Why the bracketed second n in Being Betjeman(n)? It denotes the young John Betjemann’s truncating of his too Germanic-sounding surname – one of many impulsive acts that, understandably enough, enraged his deaf, conventionally minded father, Ernest Betjemann, head of a successful ornamental houseware business. Explosive rows between father and son punctuate this unusual and engaging book, and painful they are to read, with both flinging vicious insults while young John’s mother tries desperately to calm things down. One of the worst rows followed Betjeman’s journey to Cornwall to break it to his parents that he had been sent down from Oxford. It is easy to see in these scenes the roots of the guilty feelings that haunted Betjeman all his life and of the troubled relationship between him and his own son.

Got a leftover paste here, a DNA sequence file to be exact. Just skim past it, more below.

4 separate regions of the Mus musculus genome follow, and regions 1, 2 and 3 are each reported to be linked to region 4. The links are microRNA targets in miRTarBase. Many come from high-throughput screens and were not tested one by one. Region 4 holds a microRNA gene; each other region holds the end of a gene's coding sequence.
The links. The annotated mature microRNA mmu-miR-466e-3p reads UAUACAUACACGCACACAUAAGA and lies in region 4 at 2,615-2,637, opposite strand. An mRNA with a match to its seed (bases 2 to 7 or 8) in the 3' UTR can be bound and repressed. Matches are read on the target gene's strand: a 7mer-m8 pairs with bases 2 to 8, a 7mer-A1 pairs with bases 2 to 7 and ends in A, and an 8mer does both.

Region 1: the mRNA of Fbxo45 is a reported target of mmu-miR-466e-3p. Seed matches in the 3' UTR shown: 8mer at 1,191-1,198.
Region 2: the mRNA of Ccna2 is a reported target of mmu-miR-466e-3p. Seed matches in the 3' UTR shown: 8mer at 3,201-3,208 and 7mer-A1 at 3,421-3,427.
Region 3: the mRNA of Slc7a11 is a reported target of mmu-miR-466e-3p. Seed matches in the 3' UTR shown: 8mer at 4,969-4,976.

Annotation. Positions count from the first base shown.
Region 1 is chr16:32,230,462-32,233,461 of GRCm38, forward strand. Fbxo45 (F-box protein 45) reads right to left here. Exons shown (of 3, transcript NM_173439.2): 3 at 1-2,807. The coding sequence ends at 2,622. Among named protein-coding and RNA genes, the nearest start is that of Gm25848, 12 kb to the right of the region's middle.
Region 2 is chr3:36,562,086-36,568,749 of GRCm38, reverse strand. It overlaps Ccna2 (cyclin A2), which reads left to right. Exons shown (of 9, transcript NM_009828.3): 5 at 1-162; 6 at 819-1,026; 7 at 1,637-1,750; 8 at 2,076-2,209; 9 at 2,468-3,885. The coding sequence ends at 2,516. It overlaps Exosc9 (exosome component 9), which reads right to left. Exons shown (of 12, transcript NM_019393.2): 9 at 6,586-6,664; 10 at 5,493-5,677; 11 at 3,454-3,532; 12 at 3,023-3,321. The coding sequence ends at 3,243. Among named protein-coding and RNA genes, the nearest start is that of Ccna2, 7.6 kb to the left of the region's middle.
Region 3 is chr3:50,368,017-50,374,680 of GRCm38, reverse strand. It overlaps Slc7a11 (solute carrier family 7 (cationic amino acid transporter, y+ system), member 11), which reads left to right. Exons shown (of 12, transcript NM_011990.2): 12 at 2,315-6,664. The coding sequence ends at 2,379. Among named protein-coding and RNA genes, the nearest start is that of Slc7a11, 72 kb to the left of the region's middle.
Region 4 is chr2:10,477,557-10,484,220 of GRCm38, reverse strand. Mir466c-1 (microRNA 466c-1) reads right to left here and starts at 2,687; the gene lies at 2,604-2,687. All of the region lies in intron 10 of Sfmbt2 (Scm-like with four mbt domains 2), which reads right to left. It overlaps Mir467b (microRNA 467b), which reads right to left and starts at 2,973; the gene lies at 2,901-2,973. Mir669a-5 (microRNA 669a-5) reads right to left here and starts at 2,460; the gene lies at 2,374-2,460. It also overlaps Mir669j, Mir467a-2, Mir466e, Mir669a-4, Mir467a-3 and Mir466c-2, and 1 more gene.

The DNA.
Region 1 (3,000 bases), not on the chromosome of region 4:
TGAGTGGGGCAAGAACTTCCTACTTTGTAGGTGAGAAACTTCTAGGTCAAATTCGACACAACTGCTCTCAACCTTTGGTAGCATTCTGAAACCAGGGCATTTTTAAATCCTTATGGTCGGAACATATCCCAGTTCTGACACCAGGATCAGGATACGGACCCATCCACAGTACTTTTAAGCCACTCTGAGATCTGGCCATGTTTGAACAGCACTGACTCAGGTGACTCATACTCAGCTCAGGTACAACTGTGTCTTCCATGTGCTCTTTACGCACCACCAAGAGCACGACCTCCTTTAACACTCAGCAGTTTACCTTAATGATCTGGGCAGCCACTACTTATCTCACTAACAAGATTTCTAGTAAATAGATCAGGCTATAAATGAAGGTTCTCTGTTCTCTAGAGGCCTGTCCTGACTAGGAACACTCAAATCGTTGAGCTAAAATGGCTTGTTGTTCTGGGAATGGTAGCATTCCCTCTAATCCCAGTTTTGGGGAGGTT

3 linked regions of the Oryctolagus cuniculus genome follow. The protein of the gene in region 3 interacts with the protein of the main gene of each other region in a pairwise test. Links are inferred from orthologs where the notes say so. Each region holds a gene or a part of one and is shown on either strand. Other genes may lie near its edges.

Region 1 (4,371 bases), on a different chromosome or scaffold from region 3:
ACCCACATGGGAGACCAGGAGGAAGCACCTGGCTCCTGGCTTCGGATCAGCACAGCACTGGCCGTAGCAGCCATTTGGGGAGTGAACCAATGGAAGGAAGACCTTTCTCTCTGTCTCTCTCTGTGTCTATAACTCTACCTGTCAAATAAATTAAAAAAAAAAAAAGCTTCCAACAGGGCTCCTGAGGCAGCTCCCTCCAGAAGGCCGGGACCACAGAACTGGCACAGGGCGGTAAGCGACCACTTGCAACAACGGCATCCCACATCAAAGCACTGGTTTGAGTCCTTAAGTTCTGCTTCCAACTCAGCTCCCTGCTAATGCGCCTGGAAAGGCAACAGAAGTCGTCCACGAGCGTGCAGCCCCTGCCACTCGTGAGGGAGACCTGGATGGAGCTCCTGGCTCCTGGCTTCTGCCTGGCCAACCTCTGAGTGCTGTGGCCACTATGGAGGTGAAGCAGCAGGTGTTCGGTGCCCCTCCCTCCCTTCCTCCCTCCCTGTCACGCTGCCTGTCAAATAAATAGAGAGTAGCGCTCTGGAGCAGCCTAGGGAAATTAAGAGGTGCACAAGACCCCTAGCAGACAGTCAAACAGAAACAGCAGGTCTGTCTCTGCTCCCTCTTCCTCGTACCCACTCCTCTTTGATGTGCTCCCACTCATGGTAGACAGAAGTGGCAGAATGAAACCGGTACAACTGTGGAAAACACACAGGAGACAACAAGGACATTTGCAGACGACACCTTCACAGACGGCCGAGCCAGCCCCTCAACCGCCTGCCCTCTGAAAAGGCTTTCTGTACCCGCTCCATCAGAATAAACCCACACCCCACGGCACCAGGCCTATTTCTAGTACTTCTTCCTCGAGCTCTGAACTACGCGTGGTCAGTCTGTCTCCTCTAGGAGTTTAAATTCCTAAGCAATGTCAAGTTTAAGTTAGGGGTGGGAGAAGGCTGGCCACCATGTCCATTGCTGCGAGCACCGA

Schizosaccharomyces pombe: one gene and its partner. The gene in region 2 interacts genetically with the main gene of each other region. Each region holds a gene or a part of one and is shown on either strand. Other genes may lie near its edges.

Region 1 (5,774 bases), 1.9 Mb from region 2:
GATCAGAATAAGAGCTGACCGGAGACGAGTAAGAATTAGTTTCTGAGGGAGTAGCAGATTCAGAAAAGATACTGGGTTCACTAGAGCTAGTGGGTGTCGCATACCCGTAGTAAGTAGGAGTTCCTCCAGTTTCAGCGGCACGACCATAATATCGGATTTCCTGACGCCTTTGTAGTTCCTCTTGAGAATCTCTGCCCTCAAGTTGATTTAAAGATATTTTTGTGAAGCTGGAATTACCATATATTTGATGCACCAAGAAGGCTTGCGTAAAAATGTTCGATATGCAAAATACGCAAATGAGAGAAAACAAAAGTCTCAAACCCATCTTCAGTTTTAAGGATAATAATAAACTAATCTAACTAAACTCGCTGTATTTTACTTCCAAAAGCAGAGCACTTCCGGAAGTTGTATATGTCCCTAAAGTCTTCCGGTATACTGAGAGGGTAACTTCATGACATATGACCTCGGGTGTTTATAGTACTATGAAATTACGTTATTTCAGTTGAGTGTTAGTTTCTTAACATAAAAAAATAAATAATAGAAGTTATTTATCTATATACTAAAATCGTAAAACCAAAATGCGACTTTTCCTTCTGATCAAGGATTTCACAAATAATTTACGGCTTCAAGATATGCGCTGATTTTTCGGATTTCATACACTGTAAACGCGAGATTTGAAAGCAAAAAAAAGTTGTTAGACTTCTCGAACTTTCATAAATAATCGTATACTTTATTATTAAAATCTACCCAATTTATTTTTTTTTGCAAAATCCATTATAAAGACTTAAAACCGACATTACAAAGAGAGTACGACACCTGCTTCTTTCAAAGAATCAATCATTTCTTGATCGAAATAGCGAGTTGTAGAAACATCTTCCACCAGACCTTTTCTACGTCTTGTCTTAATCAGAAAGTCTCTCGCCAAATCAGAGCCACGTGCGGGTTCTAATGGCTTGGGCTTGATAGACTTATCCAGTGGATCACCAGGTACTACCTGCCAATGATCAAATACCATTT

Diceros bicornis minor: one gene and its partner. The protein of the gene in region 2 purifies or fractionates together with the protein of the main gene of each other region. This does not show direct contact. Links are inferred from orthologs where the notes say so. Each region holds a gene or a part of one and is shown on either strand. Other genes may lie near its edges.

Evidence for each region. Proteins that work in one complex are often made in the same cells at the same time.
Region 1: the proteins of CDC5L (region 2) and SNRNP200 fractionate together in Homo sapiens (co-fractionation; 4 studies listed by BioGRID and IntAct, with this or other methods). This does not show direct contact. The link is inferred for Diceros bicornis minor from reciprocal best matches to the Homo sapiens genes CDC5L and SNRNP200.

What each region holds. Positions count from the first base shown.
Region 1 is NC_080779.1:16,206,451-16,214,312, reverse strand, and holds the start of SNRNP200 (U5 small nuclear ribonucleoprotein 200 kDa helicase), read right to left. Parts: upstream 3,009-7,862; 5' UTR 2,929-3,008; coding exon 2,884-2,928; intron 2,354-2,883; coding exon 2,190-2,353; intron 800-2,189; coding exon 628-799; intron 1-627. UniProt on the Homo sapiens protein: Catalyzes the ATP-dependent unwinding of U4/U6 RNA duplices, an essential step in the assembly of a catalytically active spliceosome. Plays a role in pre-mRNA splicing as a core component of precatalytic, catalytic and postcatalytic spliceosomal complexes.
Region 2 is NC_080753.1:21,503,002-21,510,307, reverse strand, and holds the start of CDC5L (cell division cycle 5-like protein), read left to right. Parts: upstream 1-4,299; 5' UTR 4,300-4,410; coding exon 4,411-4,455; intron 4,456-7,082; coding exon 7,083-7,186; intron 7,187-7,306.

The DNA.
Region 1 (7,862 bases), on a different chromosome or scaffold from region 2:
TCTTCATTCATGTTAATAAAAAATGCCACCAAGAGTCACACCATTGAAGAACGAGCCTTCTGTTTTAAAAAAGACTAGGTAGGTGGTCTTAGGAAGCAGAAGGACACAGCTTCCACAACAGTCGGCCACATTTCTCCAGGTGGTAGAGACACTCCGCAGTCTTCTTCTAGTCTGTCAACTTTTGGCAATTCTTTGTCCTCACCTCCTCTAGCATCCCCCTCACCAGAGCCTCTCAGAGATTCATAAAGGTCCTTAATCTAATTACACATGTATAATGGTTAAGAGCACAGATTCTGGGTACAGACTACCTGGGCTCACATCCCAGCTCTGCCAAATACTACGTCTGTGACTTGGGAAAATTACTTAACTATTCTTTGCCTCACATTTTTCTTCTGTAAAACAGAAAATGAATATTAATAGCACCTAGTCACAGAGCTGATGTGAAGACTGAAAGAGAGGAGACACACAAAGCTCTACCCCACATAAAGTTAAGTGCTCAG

This is no straightforward biography, however; it is a highly original treatment of its subject, written by a man with first-hand knowledge of ‘being Betjeman’. Jonathan Smith is a writer of plays and novels, with long experience of ‘being’ various people, if only in the sense of imitating their mannerisms: